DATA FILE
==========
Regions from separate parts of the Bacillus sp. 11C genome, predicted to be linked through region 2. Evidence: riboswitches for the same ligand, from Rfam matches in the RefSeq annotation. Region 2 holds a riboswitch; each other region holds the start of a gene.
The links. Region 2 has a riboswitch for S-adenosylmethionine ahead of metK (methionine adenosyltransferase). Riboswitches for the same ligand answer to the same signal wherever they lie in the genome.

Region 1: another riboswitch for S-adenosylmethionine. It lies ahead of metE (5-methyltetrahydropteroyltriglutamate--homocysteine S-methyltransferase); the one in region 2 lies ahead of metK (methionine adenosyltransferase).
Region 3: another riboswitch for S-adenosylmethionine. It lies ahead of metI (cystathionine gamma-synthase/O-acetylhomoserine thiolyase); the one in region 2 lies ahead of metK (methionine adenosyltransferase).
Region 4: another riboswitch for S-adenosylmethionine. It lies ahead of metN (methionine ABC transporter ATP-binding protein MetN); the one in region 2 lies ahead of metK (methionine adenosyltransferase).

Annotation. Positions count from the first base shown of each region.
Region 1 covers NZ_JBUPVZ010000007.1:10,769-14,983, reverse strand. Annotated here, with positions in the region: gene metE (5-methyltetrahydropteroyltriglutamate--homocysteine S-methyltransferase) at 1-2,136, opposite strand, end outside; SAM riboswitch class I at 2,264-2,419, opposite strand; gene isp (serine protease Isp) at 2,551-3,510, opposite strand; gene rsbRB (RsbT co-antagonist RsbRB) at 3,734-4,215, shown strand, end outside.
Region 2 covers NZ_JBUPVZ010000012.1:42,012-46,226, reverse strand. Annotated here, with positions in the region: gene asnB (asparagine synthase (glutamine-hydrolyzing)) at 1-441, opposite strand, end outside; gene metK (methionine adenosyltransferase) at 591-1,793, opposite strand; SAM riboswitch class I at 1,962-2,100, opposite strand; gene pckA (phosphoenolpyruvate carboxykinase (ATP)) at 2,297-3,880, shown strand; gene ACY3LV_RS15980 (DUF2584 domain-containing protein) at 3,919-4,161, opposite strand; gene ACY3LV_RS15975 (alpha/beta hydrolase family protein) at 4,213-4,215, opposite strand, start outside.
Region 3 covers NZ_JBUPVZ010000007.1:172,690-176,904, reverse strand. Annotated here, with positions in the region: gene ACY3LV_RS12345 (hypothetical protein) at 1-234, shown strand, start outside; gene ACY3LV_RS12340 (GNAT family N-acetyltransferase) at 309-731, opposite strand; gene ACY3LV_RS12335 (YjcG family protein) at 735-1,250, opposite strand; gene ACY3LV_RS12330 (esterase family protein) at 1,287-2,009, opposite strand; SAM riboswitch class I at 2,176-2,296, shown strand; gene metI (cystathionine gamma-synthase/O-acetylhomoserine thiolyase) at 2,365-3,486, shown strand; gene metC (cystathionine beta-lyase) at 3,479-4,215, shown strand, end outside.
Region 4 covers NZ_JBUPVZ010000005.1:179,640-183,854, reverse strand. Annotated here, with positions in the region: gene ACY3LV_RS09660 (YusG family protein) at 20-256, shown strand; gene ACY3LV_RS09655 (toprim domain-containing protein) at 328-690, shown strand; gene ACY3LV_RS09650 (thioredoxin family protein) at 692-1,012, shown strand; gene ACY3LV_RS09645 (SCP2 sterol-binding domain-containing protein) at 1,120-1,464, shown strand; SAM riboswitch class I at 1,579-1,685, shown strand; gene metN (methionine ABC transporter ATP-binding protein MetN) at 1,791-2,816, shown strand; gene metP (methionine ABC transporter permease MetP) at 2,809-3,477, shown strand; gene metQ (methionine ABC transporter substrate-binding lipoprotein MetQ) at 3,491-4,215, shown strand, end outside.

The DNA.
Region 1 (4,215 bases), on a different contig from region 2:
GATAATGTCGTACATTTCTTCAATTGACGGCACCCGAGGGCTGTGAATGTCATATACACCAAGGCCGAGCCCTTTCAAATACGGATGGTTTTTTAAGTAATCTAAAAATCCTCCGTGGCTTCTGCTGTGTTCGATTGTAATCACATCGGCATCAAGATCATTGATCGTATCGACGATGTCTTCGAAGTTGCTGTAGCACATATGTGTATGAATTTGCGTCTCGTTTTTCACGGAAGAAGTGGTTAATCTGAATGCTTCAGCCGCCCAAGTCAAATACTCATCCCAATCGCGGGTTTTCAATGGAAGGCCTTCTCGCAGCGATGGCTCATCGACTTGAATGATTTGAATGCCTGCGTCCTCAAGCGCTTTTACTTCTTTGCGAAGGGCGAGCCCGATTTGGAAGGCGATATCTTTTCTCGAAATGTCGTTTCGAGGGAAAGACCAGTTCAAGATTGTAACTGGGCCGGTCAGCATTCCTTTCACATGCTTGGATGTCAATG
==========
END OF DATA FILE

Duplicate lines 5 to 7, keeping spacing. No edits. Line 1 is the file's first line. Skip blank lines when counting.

Region 4: another riboswitch for S-adenosylmethionine. It lies ahead of metN (methionine ABC transporter ATP-binding protein MetN); the one in region 2 lies ahead of metK (methionine adenosyltransferase).

Annotation. Positions count from the first base shown of each region.
Region 1 covers NZ_JBUPVZ010000007.1:10,769-14,983, reverse strand. Annotated here, with positions in the region: gene metE (5-methyltetrahydropteroyltriglutamate--homocysteine S-methyltransferase) at 1-2,136, opposite strand, end outside; SAM riboswitch class I at 2,264-2,419, opposite strand; gene isp (serine protease Isp) at 2,551-3,510, opposite strand; gene rsbRB (RsbT co-antagonist RsbRB) at 3,734-4,215, shown strand, end outside.